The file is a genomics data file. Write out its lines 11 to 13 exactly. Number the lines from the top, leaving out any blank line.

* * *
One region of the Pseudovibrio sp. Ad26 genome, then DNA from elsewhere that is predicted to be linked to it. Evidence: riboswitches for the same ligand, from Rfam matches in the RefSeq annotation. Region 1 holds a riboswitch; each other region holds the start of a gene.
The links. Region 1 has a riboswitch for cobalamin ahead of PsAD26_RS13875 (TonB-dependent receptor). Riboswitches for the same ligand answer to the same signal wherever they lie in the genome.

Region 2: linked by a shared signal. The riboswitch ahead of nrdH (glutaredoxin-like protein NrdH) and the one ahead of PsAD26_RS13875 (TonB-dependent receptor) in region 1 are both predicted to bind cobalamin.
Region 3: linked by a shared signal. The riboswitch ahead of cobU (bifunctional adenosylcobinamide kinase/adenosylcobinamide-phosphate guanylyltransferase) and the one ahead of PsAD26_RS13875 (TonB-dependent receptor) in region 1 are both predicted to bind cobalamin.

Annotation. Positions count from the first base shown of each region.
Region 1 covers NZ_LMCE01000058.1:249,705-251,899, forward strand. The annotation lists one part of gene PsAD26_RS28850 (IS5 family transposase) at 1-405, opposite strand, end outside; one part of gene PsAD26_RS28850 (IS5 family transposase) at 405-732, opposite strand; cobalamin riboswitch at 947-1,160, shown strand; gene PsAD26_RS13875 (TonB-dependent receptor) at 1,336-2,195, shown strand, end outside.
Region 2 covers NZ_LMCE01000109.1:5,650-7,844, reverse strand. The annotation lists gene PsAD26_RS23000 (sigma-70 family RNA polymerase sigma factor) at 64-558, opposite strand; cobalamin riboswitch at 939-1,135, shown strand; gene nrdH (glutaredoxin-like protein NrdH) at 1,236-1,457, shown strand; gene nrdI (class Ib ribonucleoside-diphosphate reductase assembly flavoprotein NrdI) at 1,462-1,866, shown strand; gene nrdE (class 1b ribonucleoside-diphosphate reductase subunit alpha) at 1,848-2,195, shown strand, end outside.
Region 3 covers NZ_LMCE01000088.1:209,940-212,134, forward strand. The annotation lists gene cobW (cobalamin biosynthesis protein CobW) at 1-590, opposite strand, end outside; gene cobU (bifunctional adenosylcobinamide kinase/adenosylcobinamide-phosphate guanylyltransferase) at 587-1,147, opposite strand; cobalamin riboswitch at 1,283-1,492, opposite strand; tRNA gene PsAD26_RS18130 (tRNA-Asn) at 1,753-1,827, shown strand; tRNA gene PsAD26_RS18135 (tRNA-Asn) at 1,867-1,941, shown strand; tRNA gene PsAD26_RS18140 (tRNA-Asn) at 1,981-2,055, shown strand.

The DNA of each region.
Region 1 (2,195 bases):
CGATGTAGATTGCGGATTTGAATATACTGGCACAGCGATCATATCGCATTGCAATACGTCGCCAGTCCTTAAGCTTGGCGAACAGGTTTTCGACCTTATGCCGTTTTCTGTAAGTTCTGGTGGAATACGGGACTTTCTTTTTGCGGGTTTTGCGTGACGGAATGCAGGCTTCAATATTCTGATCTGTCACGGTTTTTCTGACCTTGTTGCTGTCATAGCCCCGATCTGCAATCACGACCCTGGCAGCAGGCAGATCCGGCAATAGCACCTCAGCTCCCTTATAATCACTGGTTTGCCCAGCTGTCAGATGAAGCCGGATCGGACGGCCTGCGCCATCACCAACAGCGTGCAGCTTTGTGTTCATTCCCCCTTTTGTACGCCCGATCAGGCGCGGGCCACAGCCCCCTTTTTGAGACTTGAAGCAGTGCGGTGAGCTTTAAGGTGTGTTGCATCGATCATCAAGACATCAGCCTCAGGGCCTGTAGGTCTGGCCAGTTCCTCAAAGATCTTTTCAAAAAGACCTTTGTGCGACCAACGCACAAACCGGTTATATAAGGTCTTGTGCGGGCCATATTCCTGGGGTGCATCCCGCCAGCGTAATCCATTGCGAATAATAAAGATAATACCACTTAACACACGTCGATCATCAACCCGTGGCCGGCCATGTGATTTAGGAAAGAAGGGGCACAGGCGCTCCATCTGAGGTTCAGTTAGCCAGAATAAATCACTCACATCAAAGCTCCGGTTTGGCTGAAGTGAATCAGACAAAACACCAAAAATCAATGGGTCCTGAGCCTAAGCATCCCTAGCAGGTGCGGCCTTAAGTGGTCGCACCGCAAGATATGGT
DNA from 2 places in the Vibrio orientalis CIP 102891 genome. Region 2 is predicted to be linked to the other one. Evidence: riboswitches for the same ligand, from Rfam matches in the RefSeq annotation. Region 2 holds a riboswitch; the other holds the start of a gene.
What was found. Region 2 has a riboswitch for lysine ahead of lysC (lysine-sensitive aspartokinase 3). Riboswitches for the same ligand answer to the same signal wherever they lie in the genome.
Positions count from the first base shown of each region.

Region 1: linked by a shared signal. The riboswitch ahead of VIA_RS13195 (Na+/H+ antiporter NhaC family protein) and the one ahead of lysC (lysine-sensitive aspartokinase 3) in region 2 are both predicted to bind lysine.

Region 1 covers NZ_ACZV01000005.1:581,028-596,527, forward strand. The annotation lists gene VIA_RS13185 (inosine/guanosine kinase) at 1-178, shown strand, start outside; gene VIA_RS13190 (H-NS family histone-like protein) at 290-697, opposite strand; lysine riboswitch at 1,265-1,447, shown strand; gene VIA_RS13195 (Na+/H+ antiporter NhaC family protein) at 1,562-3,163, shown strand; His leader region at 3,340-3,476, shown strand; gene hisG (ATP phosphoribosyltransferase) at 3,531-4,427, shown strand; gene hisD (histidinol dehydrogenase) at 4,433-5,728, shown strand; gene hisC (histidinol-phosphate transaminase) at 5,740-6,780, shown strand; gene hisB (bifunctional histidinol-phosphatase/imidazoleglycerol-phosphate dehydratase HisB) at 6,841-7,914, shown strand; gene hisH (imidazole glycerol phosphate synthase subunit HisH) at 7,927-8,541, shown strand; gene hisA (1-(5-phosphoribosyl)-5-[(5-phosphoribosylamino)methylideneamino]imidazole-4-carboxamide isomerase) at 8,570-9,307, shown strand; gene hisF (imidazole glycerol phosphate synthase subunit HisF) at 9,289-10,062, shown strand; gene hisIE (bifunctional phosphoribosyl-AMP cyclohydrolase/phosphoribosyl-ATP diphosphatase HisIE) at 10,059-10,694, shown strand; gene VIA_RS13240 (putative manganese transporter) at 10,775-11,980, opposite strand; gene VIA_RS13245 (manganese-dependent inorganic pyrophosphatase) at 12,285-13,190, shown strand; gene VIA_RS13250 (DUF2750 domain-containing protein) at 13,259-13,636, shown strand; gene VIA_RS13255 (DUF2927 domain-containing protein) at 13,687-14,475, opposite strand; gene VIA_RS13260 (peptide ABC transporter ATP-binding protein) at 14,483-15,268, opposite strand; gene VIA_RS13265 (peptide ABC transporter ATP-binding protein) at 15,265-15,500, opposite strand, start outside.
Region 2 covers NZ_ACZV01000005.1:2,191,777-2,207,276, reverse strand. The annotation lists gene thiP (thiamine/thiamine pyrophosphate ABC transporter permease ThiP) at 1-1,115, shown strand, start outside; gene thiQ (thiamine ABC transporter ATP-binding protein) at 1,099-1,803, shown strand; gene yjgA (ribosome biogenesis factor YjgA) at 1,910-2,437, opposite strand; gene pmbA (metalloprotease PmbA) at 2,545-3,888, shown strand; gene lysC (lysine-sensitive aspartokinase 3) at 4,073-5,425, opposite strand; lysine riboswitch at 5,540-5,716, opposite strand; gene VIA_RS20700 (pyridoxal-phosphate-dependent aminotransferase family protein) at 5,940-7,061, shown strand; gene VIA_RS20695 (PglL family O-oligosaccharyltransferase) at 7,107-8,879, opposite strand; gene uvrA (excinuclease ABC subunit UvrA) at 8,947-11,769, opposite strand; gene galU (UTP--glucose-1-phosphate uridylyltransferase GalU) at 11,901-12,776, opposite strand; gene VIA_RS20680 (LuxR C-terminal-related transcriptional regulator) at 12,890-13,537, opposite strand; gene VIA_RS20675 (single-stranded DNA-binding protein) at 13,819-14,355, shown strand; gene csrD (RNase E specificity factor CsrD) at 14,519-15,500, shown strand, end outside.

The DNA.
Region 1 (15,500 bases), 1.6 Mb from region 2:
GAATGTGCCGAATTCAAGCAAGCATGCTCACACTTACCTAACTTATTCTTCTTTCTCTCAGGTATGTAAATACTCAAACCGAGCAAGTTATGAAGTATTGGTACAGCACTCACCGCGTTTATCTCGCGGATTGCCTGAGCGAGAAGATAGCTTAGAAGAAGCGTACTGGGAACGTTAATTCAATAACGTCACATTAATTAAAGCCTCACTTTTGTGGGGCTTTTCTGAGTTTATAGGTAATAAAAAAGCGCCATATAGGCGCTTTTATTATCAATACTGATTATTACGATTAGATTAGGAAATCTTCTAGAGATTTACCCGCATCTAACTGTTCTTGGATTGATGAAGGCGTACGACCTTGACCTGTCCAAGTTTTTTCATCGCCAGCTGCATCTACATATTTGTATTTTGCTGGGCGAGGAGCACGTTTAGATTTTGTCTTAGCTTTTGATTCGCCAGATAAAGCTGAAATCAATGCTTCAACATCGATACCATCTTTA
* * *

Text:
CGATGTAGATTGCGGATTTGAATATACTGGCACAGCGATCATATCGCATTGCAATACGTCGCCAGTCCTTAAGCTTGGCGAACAGGTTTTCGACCTTATGCCGTTTTCTGTAAGTTCTGGTGGAATACGGGACTTTCTTTTTGCGGGTTTTGCGTGACGGAATGCAGGCTTCAATATTCTGATCTGTCACGGTTTTTCTGACCTTGTTGCTGTCATAGCCCCGATCTGCAATCACGACCCTGGCAGCAGGCAGATCCGGCAATAGCACCTCAGCTCCCTTATAATCACTGGTTTGCCCAGCTGTCAGATGAAGCCGGATCGGACGGCCTGCGCCATCACCAACAGCGTGCAGCTTTGTGTTCATTCCCCCTTTTGTACGCCCGATCAGGCGCGGGCCACAGCCCCCTTTTTGAGACTTGAAGCAGTGCGGTGAGCTTTAAGGTGTGTTGCATCGATCATCAAGACATCAGCCTCAGGGCCTGTAGGTCTGGCCAGTTCCTCAAAGATCTTTTCAAAAAGACCTTTGTGCGACCAACGCACAAACCGGTTATATAAGGTCTTGTGCGGGCCATATTCCTGGGGTGCATCCCGCCAGCGTAATCCATTGCGAATAATAAAGATAATACCACTTAACACACGTCGATCATCAACCCGTGGCCGGCCATGTGATTTAGGAAAGAAGGGGCACAGGCGCTCCATCTGAGGTTCAGTTAGCCAGAATAAATCACTCACATCAAAGCTCCGGTTTGGCTGAAGTGAATCAGACAAAACACCAAAAATCAATGGGTCCTGAGCCTAAGCATCCCTAGCAGGTGCGGCCTTAAGTGGTCGCACCGCAAGATATGGT
DNA from 2 places in the Vibrio orientalis CIP 102891 genome. Region 2 is predicted to be linked to the other one. Evidence: riboswitches for the same ligand, from Rfam matches in the RefSeq annotation. Region 2 holds a riboswitch; the other holds the start of a gene.
What was found. Region 2 has a riboswitch for lysine ahead of lysC (lysine-sensitive aspartokinase 3). Riboswitches for the same ligand answer to the same signal wherever they lie in the genome.